land for highway purposes. The legislative history of what is now G. L. (Ter. Ed.) c. 40, Section 14, shows many amendments for the purpose of bringing within the section new purposes for which land could be taken. Its scope was widened to permit land to be taken for all municipal purposes by St. 1915, c. 263, and narrowed by St. 1933, c. 283, Section 1, which limited the operation of the statute to instances where the right to purchase or the right to take had not already been conferred upon the municipality by some other statute. The titles to St. 1915, c. 263, and St. 1925, c. 272, which changed Section 14 to the form in which it appeared as G. L. (Ter. Ed.) c. 40, Section 14, both contained a reference to the use of land for municipal purposes. The plain and obvious sweep of Section 14 cannot be restricted to the purchase or taking of land for highway purposes merely by the title given to St. 1933, c. 283, which contains three sections, one of which amends G. L. (Ter. Ed.) c. 40, Section 14, and the other two of which deal with takings for highway purposes. The title appropriately expresses the subject matter of these last two sections but it is not an accurate expression of the nature of the first section. Proprietors of Mills v. Randolph, 157 Mass. 345 , 350. Lorain Steel Co. v. Norfolk & Bristol Street Railway, 187 Mass. 500 , 505. Shawmut Commercial Paper Co. v. Brigham, 211 Mass. 72 , 74. Commonwealth v. Flax, 259 Mass. 117 , 122, 123. Charles I. Hosmer, Inc. v. Commonwealth, 302 Mass. 495 , 501.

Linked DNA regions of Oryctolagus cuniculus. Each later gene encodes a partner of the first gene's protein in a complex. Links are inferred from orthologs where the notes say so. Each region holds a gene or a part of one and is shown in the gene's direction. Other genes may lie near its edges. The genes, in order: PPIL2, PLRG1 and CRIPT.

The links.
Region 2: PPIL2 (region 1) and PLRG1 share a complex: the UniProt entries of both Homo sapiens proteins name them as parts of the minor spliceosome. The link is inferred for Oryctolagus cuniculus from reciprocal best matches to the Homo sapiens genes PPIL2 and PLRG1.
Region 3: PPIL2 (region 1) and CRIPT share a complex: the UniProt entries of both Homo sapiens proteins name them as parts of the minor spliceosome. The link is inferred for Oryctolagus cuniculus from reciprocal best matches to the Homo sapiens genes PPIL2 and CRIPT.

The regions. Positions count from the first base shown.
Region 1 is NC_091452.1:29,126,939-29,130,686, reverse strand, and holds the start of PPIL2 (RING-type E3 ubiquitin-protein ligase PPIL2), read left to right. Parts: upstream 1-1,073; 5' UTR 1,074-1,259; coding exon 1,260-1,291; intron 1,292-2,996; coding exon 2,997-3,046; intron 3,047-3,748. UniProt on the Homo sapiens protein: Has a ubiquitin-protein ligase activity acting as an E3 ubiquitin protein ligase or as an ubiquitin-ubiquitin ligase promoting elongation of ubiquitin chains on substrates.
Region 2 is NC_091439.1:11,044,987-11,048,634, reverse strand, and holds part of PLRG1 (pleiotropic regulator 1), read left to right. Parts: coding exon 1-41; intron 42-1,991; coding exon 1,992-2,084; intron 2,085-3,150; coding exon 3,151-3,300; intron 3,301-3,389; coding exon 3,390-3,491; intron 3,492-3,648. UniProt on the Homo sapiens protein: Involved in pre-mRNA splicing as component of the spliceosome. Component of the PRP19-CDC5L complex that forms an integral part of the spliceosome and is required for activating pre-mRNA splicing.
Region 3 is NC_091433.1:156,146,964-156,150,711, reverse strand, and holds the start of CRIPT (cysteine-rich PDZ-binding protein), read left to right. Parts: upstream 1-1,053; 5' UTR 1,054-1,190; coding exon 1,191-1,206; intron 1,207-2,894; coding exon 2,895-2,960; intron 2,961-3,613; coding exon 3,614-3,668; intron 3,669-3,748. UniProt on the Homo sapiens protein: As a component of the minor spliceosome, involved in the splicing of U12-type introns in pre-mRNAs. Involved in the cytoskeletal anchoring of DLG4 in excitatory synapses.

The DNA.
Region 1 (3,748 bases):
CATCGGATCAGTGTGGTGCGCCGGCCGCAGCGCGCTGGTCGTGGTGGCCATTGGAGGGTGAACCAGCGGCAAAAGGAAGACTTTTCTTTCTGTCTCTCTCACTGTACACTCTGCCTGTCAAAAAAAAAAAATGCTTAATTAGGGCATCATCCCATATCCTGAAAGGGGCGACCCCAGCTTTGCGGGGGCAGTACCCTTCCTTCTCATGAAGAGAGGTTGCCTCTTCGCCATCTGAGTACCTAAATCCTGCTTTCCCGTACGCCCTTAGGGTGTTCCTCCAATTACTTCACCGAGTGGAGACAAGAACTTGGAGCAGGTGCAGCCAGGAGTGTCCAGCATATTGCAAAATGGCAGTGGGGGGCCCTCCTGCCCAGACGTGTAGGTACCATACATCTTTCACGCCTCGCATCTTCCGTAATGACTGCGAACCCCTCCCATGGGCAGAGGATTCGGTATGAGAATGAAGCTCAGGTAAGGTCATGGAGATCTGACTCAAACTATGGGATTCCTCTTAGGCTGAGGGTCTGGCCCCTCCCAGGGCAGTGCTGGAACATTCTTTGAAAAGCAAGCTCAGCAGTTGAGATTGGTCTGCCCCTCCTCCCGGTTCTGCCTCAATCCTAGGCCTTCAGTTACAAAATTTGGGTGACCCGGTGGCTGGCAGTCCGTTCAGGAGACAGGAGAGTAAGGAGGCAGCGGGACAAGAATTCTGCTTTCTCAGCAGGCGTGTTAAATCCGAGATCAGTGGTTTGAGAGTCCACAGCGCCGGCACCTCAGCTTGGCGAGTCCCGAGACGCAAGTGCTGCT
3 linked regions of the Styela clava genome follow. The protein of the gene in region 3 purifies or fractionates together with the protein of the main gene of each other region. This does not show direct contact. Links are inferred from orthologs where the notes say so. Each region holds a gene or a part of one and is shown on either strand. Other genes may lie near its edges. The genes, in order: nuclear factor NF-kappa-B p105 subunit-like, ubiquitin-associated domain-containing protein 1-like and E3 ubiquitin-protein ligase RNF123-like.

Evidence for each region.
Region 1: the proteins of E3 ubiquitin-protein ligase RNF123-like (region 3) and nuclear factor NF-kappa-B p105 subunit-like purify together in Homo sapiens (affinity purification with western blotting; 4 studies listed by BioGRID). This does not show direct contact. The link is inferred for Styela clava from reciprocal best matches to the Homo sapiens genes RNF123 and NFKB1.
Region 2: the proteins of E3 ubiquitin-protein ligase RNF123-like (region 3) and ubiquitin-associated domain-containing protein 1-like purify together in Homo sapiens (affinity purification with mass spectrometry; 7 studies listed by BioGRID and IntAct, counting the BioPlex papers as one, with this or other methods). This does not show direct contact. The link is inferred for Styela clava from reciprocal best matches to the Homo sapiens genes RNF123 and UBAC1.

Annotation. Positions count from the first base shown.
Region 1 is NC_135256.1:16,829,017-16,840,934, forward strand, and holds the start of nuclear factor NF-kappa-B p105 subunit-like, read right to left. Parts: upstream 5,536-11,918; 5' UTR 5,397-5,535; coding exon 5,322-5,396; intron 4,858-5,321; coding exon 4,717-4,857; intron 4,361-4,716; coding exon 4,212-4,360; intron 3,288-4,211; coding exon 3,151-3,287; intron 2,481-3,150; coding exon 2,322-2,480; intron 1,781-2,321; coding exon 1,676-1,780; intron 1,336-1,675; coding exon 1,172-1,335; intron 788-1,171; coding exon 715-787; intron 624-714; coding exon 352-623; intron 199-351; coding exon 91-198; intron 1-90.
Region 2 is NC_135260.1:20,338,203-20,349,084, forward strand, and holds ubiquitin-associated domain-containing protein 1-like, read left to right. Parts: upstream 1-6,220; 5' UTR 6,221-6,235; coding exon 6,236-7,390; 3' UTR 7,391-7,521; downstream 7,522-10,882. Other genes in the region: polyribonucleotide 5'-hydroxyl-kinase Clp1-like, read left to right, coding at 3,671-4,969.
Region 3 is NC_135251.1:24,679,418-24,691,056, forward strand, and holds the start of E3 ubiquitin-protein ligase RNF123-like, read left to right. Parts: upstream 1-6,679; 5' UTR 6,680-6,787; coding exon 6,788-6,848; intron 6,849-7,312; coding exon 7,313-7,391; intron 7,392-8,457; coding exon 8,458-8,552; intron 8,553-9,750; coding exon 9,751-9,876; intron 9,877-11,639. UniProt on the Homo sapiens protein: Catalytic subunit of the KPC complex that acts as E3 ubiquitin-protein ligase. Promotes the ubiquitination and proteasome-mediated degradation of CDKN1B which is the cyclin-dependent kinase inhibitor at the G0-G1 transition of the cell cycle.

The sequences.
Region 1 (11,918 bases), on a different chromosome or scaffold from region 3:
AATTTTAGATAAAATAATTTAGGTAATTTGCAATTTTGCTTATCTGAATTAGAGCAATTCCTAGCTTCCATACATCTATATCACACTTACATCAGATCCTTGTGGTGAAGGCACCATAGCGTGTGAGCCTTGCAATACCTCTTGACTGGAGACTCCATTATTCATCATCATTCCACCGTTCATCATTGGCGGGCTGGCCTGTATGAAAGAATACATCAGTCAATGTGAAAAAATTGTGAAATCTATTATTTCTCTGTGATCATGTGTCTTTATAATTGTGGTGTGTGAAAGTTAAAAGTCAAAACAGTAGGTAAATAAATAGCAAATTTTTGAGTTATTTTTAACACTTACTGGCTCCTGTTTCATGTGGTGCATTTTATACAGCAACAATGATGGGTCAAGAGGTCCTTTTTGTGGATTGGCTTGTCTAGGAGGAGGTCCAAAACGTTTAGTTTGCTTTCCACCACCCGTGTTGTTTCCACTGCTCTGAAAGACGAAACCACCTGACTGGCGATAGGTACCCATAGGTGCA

There is nothing in Smith v. New England Aircraft Co. Inc. 270 Mass. 511 , contrary to anything here decided. It was pointed out at pages 520-521, after a discussion of statutes regulating height for the operation of aircraft, that these statutes "do not authorize the taking of private rights to promote such navigation. See now St. 1928, c. 350; G. L. c. 40, Section 14, as amended by St. 1925, c. 272, as to airports." That statement was accurate as to the effect of the particular statutes there under consideration. In order that no inference would be drawn that the quoted statement meant that land for a municipal airport could not be taken by eminent domain, the court immediately directed attention to other statutes regulating the establishment of
such airports, and concerning which no opinion was there expressed. The contention of the petitioners that this decision is authority for the proposition that a city has no right to take land for an airport is untenable. It arises from wresting, in this instance, a part of a sentence from its context and dealing with the fragment alone, and seeking to give it a meaning and attempting to apply it to the determination of a question different from the one then before the court. Cawley v. Jean, 218 Mass. 263 . Swan v. Justices of the Superior Court, 222 Mass. 542 . Eaton v. Walker, 244 Mass. 23 . Taylor v. Albree, ante, 248.